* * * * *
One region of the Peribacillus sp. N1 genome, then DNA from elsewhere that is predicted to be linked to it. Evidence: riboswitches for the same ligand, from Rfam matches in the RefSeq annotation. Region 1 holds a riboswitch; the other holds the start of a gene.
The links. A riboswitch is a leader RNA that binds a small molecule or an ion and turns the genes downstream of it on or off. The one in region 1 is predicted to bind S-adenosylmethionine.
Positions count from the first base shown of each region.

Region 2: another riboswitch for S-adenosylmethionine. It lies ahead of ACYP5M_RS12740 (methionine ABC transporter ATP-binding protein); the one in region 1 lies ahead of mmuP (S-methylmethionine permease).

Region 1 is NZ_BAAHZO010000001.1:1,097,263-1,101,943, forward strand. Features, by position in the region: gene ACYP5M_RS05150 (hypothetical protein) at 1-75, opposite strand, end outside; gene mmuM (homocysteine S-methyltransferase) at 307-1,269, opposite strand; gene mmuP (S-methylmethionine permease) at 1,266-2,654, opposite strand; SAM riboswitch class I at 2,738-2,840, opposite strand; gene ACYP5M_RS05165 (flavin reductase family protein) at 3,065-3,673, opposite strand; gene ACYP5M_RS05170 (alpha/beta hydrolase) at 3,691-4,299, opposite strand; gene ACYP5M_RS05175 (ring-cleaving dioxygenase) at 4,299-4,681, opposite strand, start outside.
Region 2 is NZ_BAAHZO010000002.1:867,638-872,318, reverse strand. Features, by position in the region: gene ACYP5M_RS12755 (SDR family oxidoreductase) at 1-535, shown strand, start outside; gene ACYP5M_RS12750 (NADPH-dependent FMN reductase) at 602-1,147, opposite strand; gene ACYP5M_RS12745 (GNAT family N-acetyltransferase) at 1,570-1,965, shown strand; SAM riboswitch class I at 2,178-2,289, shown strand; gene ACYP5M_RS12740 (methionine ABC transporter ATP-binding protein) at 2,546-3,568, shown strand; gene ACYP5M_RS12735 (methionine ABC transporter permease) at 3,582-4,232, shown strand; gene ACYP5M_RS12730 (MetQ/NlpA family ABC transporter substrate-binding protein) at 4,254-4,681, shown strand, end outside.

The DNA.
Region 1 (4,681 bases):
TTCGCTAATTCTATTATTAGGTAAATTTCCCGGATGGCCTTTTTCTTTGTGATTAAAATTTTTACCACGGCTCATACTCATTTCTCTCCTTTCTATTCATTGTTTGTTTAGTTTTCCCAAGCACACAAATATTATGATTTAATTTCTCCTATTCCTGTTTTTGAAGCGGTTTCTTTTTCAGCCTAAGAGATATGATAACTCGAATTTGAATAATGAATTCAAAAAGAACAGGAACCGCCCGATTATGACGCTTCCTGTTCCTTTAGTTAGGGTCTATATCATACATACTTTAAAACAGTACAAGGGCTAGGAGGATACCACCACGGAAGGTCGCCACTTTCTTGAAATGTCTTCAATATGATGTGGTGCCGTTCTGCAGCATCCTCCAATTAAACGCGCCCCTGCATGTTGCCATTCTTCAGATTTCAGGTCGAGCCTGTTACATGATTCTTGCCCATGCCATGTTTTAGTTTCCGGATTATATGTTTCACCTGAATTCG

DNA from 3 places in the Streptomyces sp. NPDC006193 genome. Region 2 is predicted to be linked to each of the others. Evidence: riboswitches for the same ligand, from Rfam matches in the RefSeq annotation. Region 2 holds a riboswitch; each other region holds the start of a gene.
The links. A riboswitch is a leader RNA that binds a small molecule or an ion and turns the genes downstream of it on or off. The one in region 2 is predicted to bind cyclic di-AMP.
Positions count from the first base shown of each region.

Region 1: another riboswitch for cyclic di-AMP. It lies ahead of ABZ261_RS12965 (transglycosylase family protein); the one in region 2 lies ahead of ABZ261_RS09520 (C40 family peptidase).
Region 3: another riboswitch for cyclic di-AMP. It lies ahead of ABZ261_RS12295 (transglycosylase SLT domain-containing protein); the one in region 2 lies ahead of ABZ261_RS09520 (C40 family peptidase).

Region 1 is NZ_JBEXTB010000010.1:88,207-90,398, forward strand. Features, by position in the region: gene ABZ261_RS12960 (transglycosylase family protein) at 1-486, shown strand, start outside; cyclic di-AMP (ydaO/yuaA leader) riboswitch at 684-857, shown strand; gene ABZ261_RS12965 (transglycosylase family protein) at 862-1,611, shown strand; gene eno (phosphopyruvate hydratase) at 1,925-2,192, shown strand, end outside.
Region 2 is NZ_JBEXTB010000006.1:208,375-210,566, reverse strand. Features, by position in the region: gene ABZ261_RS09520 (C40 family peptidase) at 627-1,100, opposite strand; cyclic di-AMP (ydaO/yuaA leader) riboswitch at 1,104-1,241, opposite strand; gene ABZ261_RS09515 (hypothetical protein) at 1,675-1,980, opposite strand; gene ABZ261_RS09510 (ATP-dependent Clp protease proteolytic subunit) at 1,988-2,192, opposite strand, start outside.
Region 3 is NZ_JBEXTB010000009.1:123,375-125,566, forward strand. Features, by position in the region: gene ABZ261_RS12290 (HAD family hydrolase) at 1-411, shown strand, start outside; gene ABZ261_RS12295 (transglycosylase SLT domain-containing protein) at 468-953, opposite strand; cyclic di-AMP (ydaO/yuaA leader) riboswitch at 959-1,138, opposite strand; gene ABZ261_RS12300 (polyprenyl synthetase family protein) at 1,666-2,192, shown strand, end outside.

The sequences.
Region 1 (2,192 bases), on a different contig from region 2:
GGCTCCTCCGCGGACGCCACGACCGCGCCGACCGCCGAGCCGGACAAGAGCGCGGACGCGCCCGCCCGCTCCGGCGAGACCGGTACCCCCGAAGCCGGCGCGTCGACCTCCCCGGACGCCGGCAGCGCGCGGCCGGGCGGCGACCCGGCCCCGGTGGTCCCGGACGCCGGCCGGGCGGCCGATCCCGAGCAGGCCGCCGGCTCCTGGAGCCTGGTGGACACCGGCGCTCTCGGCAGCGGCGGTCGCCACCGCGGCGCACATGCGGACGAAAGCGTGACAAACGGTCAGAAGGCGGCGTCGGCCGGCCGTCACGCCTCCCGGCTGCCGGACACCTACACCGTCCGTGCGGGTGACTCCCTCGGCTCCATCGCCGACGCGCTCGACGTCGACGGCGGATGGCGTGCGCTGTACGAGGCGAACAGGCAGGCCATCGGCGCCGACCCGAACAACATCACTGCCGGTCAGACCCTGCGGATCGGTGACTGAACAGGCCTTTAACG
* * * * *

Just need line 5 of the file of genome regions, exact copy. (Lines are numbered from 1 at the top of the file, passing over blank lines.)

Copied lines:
Region 1 is NZ_BAAHZO010000001.1:1,097,263-1,101,943, forward strand. Features, by position in the region: gene ACYP5M_RS05150 (hypothetical protein) at 1-75, opposite strand, end outside; gene mmuM (homocysteine S-methyltransferase) at 307-1,269, opposite strand; gene mmuP (S-methylmethionine permease) at 1,266-2,654, opposite strand; SAM riboswitch class I at 2,738-2,840, opposite strand; gene ACYP5M_RS05165 (flavin reductase family protein) at 3,065-3,673, opposite strand; gene ACYP5M_RS05170 (alpha/beta hydrolase) at 3,691-4,299, opposite strand; gene ACYP5M_RS05175 (ring-cleaving dioxygenase) at 4,299-4,681, opposite strand, start outside.